Sunday, August 19, 2012

Assad on the Ropes - Attends Mosque Service

Syria's Assad makes rare appearance for Eid prayers

Kids play on destroyed Syrian Army Russian tank 

Mon Aug 20, 2012

* Protests reported in Damascus and elsewhere
* Death toll from Sunday is 37 - opposition activists
* New Syria envoy Brahimi backs off Assad comments

By Tom Perry
BEIRUT, Aug 19 (Reuters) - Syrian President Bashar al-Assad made his first appearance in public since a July bombing that killed four top security officials, attending prayers at a Damascus mosque on Sunday to mark the start of the Muslim holiday of Eid, state TV showed.

The first day of Eid also gave Assad's opponents a chance to rally and activists reported protests around Syria, including in the capital, on a holiday that marked the end of the Islamic holy fasting month of Ramadan. Fighting raged on around Syria, killing more than 100 people, an activist group reported.

Battling a 17-month-old uprising against 42 years of rule by his family, Assad was filmed at prayer with his prime minister and foreign minister but not with his vice president, Farouq al-Shara, whose reported defection was denied the previous day.

Shaken by a July 18 bomb attack in Damascus and defections - including that of his last prime minister - Assad's recent appearances on state TV had previously been restricted to footage of him conducting official business. He was shown swearing in the new prime minister a week ago.

Syria's civil war has intensified since the bombing that killed members of Assad's inner circle, including his defence minister and brother-in-law.

Assad was pictured sitting cross-legged at a mosque in the Damascus residential district of Muhajirin listening to a sermon in which Syria was described as a victim of "terrorism" and a conspiracy hatched by the United States, Israel, the West and Arabs - a reference to Gulf states which back the revolt.

Sheikh Mohammad Kheir Ghantous said the plot would not "defeat our Islam, our ideology and our determination".

Dressed in a suit and tie, Assad smiled as he greeted officials including senior members of his Baath Party.

In attendance were Foreign Minister Walid al-Moualem and Prime Minister Wael al-Halki. He is the replacement for Riyad Hijab, a Sunni who has joined the opposition to Assad since his defection was announced on Aug. 6.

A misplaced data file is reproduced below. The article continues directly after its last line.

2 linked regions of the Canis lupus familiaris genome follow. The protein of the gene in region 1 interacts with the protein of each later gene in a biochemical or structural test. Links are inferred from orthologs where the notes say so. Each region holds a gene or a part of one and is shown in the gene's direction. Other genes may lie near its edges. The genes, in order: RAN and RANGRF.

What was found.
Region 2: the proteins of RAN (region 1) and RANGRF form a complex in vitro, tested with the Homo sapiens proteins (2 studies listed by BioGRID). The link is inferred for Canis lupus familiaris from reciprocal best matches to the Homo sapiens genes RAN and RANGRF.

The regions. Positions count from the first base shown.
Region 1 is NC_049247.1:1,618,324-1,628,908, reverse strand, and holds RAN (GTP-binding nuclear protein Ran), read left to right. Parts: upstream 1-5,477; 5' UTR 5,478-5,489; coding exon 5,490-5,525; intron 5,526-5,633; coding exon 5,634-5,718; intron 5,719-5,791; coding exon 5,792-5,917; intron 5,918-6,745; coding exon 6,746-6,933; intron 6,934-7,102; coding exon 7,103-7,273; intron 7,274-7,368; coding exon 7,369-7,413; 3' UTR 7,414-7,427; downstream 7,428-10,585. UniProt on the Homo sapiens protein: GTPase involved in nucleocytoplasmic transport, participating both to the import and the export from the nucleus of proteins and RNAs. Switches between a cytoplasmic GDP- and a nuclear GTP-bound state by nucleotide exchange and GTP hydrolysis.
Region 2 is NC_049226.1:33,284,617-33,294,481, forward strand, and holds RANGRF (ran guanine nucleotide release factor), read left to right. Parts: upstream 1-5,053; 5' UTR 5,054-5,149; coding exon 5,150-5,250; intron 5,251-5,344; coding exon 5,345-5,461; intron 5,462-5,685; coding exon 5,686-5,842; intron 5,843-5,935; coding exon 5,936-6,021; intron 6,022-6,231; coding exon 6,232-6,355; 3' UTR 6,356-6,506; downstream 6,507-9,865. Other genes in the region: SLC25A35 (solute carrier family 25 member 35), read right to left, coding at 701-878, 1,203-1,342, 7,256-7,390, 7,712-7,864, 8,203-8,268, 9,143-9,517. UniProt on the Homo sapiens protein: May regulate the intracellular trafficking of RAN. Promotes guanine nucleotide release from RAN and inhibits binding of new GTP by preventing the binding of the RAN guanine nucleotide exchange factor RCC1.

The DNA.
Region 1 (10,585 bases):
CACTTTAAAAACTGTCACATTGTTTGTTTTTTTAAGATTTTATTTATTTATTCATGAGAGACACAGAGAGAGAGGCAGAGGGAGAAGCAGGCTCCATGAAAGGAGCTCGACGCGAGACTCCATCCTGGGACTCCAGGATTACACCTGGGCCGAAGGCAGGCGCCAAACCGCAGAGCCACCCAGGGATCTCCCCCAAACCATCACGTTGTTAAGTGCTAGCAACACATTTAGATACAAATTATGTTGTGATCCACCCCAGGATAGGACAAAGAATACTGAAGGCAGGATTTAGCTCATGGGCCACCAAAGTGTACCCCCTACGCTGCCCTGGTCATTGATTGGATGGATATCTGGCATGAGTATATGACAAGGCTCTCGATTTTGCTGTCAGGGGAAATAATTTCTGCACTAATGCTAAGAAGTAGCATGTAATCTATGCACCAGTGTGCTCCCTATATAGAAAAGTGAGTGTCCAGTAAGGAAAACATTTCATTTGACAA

Hijab was the highest-level Syrian official to desert the government so far. Reports on Saturday that Shara, also a Sunni, had tried to bolt to Jordan drew a denial from the government.

Shara, 73, had "never thought for a moment about leaving the country", according to a statement from his office broadcast on state television. Shara, whose cousin - an intelligence officer - announced his own defection on Thursday, comes from Deraa province where the revolt against Assad begun.

The ex-foreign minister kept a low profile as the revolt mushroomed but appeared last month at a funeral for three of the slain officials. The fourth died later of his wounds.
With diplomatic efforts to end the war hampered by divisions between world powers and regional rivalries, Syria is facing the prospect of a prolonged conflict that threatens to destabilise the Middle East with its sectarian overtones, pitting a mainly Sunni Muslim opposition against the Alawite minority to which Assad belongs.

The statement by Shara's office said he had worked since the start of the uprising to find a peaceful, political solution and welcomed the appointment of Algerian diplomat Lakhdar Brahimi as a new international mediator for Syria.

Brahimi hesitated for days before accepting the job. France's U.N. envoy Gerard Araud has called it an "impossible mission". Brahimi replaces former U.N. Secretary-General Kofi Annan, who is leaving at the end of the month.

Annan's six-point plan to stop the violence and advance towards negotiations was based on an April ceasefire agreement which never took root. The conflict has deepened since then.


The London-based Syrian Observatory for Human Rights said more than 100 people had been killed on Sunday. The figure could not be independently verified. It reported fighting in Damascus, Deraa and elsewhere despite the start of the Eid holiday.

In the rebel-held village of Saraja, near the Turkish border, the bereaved visited their relatives' graves, in accordance with Eid tradition. "He had four children, he was my only son," said an elderly woman who identified herself as Umm Jumaa, speaking in a video obtained by Reuters as she visited the grave of her slain son.

A trench had been dug nearby in anticipation of more bodies.

Even as President Assad appeared in Damascus, videos posted by activists on YouTube showed protests against him in and around the capital. "Oh martyr, your blood will not go to waste," chanted protesters in Qudsia, a Damascus neighbourhood, in a YouTube posting dated Aug. 19.

"The people want divine protection," chanted several dozen men shown in another video, posted by activists and dated Aug. 19. It showed a protest at Yabrud, north of Damascus.
But what started out last year as a mostly peaceful protest movement against Assad's rule is now an armed insurrection.

Government forces have increasingly resorted to air power to hold back lightly armed insurgents in Damascus and Aleppo, Syria's largest city and business hub. More than 18,000 people have died in Syria's bloodshed and about 170,000 have fled the country, according to the United Nations.  Aleppo has been the theatre for some of the heaviest recent fighting. Rebels hold several districts in the country's largest city and have tried to push back against an army counter-offensive.

U.N. investigators said last week that government forces and allied militia had committed war crimes, including murder and the torture of civilians in what seemed to be state-directed policy.

Syrian insurgents had also committed war crimes, including executions, but on a smaller scale than those by the army and security forces, according to the investigators.